Geographic Information System (GIS) Definition
Geographic Information Systems, or GIS, are computer and software tools for gathering and analyzing data connected to geographic locations and their relation to human or natural activity on Earth. GIS data can be used to gather and analyze data about the surface of the earth, and to create layered maps, charts and 3D models of geographical features including mountains, rivers, forests, streets or buildings. Industries and governments use GIS tools to better understand everything from urban planning to climate change.
What is GIS?
GIS is an acronym for “Geographic Information System.” A GIS system uses computers and software to gather, manage and analyze data based on geography, and visualizes the data on a map. GIS mapping software uses spatial data to create maps and 3D models out of layers of visual information, revealing patterns and relationships in the GIS data. Many industries and governments use GIS to better communicate complex information and solve problems associated with geographic locations.
How GIS Works
GIS systems generally consist of the following elements:
- Maps — Shareable maps that contain geographic data layers.
- Data — Spreadsheets, tables and imagery with a geographic component that ties data to a particular location.
- Analysis — Spatial analysis enhances decision-making process by providing insights that give users more confidence when interpreting and predicting situations.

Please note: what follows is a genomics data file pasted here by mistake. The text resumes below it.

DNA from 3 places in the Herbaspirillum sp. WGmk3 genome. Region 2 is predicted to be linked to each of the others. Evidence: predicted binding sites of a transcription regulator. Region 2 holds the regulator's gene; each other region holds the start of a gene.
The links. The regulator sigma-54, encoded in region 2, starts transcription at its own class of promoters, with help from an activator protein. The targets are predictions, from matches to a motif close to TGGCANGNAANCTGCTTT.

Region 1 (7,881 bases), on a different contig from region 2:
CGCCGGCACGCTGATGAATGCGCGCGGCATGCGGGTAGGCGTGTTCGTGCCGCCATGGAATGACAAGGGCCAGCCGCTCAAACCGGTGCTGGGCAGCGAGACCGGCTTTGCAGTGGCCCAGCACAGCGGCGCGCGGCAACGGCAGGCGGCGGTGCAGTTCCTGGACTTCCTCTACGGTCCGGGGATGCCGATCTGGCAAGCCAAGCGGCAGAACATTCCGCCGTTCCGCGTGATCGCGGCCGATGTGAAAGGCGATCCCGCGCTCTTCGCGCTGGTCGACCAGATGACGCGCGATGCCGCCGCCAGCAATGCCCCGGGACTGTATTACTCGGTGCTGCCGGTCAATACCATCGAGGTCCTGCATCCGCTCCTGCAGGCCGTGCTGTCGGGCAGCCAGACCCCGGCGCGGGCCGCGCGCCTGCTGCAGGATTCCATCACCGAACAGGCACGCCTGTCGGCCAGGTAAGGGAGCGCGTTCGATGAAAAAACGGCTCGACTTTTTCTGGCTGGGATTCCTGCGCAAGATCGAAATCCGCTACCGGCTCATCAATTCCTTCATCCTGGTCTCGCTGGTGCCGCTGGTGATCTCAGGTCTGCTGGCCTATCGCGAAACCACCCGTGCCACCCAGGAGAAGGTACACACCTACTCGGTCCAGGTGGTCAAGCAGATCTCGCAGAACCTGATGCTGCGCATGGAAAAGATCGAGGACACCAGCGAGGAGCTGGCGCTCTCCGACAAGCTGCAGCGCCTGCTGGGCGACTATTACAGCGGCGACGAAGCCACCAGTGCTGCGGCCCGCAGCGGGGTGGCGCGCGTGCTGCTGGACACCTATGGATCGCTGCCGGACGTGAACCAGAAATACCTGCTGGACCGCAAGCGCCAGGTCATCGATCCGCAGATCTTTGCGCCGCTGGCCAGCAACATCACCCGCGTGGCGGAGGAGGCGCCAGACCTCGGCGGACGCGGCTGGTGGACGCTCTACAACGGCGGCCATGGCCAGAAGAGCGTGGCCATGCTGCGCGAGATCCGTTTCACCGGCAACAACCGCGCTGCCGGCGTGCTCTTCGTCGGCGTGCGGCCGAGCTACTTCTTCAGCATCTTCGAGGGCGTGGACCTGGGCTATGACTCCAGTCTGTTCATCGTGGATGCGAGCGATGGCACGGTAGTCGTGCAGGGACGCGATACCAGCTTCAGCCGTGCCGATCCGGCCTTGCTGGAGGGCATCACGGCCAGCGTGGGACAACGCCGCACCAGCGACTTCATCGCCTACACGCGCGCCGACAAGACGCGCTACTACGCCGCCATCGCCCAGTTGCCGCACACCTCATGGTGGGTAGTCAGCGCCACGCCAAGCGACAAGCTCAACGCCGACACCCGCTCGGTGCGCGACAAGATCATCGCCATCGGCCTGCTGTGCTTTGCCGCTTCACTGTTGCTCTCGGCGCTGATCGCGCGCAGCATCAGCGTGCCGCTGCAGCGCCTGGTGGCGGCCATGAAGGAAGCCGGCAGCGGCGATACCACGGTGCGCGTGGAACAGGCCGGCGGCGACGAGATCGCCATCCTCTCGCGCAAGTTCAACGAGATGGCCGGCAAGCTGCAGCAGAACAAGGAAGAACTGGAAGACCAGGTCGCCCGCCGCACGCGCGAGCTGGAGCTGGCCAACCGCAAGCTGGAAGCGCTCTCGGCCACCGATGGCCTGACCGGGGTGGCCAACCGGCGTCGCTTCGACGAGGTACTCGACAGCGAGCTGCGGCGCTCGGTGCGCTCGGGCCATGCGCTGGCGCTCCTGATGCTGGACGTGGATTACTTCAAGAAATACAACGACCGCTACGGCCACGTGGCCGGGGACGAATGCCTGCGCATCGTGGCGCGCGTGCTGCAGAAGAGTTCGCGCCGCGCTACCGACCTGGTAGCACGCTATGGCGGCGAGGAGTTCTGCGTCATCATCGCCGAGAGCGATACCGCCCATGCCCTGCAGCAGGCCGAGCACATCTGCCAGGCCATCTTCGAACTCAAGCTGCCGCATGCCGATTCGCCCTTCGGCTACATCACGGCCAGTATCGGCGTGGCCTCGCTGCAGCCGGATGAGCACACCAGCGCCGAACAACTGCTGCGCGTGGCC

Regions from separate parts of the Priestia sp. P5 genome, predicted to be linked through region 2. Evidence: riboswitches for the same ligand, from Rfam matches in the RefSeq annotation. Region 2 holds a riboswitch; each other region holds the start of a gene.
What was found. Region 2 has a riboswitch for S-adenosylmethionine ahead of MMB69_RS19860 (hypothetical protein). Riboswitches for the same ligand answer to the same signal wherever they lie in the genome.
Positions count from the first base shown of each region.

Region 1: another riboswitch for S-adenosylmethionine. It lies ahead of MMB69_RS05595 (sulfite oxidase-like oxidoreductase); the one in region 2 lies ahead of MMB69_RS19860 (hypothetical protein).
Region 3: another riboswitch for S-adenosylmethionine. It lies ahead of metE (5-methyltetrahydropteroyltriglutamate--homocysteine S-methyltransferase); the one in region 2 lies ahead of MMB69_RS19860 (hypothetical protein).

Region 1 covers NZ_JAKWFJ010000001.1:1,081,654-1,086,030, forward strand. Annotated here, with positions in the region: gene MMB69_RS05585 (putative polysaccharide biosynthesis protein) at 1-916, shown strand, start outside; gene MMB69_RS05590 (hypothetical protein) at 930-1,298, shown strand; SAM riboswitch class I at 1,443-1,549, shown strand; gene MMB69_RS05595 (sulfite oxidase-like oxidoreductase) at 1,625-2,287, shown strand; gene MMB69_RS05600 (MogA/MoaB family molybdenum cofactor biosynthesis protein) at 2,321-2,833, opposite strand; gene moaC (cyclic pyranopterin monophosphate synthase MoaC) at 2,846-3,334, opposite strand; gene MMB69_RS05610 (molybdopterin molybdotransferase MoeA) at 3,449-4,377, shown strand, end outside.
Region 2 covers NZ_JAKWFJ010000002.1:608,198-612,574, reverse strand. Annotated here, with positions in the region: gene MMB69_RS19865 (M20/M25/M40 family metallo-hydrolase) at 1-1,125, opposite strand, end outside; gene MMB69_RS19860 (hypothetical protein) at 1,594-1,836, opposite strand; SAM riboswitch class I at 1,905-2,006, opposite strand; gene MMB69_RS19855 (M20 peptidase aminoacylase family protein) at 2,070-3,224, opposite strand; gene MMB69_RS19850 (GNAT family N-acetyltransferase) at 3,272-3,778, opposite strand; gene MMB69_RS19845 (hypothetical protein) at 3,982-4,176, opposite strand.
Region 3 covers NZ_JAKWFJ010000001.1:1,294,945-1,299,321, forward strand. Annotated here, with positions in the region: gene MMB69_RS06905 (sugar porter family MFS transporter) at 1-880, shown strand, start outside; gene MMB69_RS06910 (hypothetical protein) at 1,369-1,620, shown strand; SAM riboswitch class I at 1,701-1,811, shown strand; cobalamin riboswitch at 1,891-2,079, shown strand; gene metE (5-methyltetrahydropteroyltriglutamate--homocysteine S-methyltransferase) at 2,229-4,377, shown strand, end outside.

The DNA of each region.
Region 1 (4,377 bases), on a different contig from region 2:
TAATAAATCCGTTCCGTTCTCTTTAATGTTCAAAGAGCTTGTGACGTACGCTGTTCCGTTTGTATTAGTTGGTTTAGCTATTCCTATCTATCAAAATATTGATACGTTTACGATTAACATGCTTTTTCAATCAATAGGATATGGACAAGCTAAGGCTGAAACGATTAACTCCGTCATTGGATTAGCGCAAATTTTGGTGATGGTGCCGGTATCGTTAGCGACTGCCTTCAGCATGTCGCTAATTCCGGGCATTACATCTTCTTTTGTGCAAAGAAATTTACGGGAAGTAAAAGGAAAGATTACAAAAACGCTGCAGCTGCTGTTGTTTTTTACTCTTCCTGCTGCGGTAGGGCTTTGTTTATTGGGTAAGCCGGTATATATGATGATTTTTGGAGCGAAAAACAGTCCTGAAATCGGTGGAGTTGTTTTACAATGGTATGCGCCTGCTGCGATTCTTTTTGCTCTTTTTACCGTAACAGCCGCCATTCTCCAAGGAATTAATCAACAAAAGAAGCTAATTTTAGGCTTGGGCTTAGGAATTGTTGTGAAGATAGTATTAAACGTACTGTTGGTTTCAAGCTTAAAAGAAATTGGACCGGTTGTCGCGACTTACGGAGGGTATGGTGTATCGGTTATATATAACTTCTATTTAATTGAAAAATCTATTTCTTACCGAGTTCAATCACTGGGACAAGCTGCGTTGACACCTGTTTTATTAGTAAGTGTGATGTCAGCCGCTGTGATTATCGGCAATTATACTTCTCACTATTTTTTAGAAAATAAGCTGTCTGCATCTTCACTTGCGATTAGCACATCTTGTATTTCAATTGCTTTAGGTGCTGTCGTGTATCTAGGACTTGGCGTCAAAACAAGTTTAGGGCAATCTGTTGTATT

- Apps — GIS is no longer tied to a desktop. Mobile apps allow GIS data to be used anywhere, at any time.
While each application is different, Geographic Information Systems are broadly similar in the way they work. All GIS tools analyze and visualize spatial data, which includes location information like address, latitude or longitude.
Geographic Information Systems generally perform these tasks in three steps:
- Visualize data — Geographic data is displayed in GIS software.
- Combine data — Layers of data are combined to form maps.
- Query data — Geographic queries search for values in layered data.
What is the Purpose of Geographic Information Systems?
Geographic Information Systems, or GIS, overlay data on a map. By connecting data with geography, GIS programming helps people understand how data relates to a specific location. Visualizing data geographically can help people spot patterns that would have been difficult or impossible to detect in a huge spreadsheet.
GIS maps are used in a variety of ways, from tracking climate change to analyzing crime patterns. Many companies use Geographic Information Systems, and GIS technology is integrated into nearly every industry and government organization. Environmentalists were some of the earliest adopters, using GIS to track melting glaciers and deforestation. The agricultural industry relies on GIS to map crop and soil types.
Businesses use GIS to pick store sites, manage their supply chain and profile their customers. GIS applications help real estate companies and land planers compare locations and parcels. Journalists use GIS to illustrate concepts for their audience. GIS data can also effectively target ad campaigns.
The military relies heavily on GIS to manage logistics, location intelligence and satellite data.
Local police forces use GIS for predicting policing and investigative analysis. GIS has also revolutionized public health and safety by visualizing the spread of disease. For similar reasons, GIS has become a vital tool for disaster response.
Today, GIS continues to expand into diverse areas including archaeology, education and transportation.